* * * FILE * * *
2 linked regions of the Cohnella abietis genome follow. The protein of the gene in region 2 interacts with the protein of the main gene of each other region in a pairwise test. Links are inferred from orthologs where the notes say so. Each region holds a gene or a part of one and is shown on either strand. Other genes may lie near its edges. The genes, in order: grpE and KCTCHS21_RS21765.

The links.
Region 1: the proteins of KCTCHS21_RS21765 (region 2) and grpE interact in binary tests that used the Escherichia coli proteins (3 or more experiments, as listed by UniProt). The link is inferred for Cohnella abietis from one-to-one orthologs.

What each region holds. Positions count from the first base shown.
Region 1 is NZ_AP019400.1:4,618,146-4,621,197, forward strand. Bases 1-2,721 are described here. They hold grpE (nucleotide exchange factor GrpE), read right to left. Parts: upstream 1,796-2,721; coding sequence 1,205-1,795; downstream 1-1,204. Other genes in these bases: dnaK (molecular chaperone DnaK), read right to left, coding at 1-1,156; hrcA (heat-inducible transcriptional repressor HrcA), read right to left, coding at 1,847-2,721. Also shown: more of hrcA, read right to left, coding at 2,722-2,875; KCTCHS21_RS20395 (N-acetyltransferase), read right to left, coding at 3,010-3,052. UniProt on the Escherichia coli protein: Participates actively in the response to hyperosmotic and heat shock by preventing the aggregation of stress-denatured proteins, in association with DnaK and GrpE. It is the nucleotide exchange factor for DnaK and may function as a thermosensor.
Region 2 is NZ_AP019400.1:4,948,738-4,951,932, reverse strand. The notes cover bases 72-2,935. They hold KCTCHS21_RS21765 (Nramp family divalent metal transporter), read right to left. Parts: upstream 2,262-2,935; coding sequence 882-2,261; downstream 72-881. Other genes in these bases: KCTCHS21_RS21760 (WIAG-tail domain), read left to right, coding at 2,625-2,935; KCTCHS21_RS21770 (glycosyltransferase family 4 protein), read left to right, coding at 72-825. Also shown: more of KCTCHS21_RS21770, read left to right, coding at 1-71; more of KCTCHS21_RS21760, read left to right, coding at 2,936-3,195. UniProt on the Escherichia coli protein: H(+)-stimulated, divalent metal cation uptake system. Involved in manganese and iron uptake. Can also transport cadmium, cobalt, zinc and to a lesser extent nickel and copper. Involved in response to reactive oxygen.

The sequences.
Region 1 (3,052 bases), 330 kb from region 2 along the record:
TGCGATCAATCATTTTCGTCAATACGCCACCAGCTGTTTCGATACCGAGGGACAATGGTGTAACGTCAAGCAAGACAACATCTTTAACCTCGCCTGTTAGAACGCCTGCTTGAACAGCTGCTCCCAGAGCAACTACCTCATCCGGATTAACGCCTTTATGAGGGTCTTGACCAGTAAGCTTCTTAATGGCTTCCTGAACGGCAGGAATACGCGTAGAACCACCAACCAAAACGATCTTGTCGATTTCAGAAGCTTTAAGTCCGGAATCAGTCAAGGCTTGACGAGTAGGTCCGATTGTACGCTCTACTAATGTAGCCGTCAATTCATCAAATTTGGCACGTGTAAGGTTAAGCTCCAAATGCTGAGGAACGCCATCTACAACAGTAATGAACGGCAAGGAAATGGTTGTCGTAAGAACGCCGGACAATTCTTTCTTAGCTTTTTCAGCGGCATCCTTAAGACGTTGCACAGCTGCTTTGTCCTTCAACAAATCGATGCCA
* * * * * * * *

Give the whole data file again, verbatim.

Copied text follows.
2 linked regions of the Cohnella abietis genome follow. The protein of the gene in region 2 interacts with the protein of the main gene of each other region in a pairwise test. Links are inferred from orthologs where the notes say so. Each region holds a gene or a part of one and is shown on either strand. Other genes may lie near its edges. The genes, in order: grpE and KCTCHS21_RS21765.

The links.
Region 1: the proteins of KCTCHS21_RS21765 (region 2) and grpE interact in binary tests that used the Escherichia coli proteins (3 or more experiments, as listed by UniProt). The link is inferred for Cohnella abietis from one-to-one orthologs.

What each region holds. Positions count from the first base shown.
Region 1 is NZ_AP019400.1:4,618,146-4,621,197, forward strand. Bases 1-2,721 are described here. They hold grpE (nucleotide exchange factor GrpE), read right to left. Parts: upstream 1,796-2,721; coding sequence 1,205-1,795; downstream 1-1,204. Other genes in these bases: dnaK (molecular chaperone DnaK), read right to left, coding at 1-1,156; hrcA (heat-inducible transcriptional repressor HrcA), read right to left, coding at 1,847-2,721. Also shown: more of hrcA, read right to left, coding at 2,722-2,875; KCTCHS21_RS20395 (N-acetyltransferase), read right to left, coding at 3,010-3,052. UniProt on the Escherichia coli protein: Participates actively in the response to hyperosmotic and heat shock by preventing the aggregation of stress-denatured proteins, in association with DnaK and GrpE. It is the nucleotide exchange factor for DnaK and may function as a thermosensor.
Region 2 is NZ_AP019400.1:4,948,738-4,951,932, reverse strand. The notes cover bases 72-2,935. They hold KCTCHS21_RS21765 (Nramp family divalent metal transporter), read right to left. Parts: upstream 2,262-2,935; coding sequence 882-2,261; downstream 72-881. Other genes in these bases: KCTCHS21_RS21760 (WIAG-tail domain), read left to right, coding at 2,625-2,935; KCTCHS21_RS21770 (glycosyltransferase family 4 protein), read left to right, coding at 72-825. Also shown: more of KCTCHS21_RS21770, read left to right, coding at 1-71; more of KCTCHS21_RS21760, read left to right, coding at 2,936-3,195. UniProt on the Escherichia coli protein: H(+)-stimulated, divalent metal cation uptake system. Involved in manganese and iron uptake. Can also transport cadmium, cobalt, zinc and to a lesser extent nickel and copper. Involved in response to reactive oxygen.

The sequences.
Region 1 (3,052 bases), 330 kb from region 2 along the record:
TGCGATCAATCATTTTCGTCAATACGCCACCAGCTGTTTCGATACCGAGGGACAATGGTGTAACGTCAAGCAAGACAACATCTTTAACCTCGCCTGTTAGAACGCCTGCTTGAACAGCTGCTCCCAGAGCAACTACCTCATCCGGATTAACGCCTTTATGAGGGTCTTGACCAGTAAGCTTCTTAATGGCTTCCTGAACGGCAGGAATACGCGTAGAACCACCAACCAAAACGATCTTGTCGATTTCAGAAGCTTTAAGTCCGGAATCAGTCAAGGCTTGACGAGTAGGTCCGATTGTACGCTCTACTAATGTAGCCGTCAATTCATCAAATTTGGCACGTGTAAGGTTAAGCTCCAAATGCTGAGGAACGCCATCTACAACAGTAATGAACGGCAAGGAAATGGTTGTCGTAAGAACGCCGGACAATTCTTTCTTAGCTTTTTCAGCGGCATCCTTAAGACGTTGCACAGCTGCTTTGTCCTTCAACAAATCGATGCCA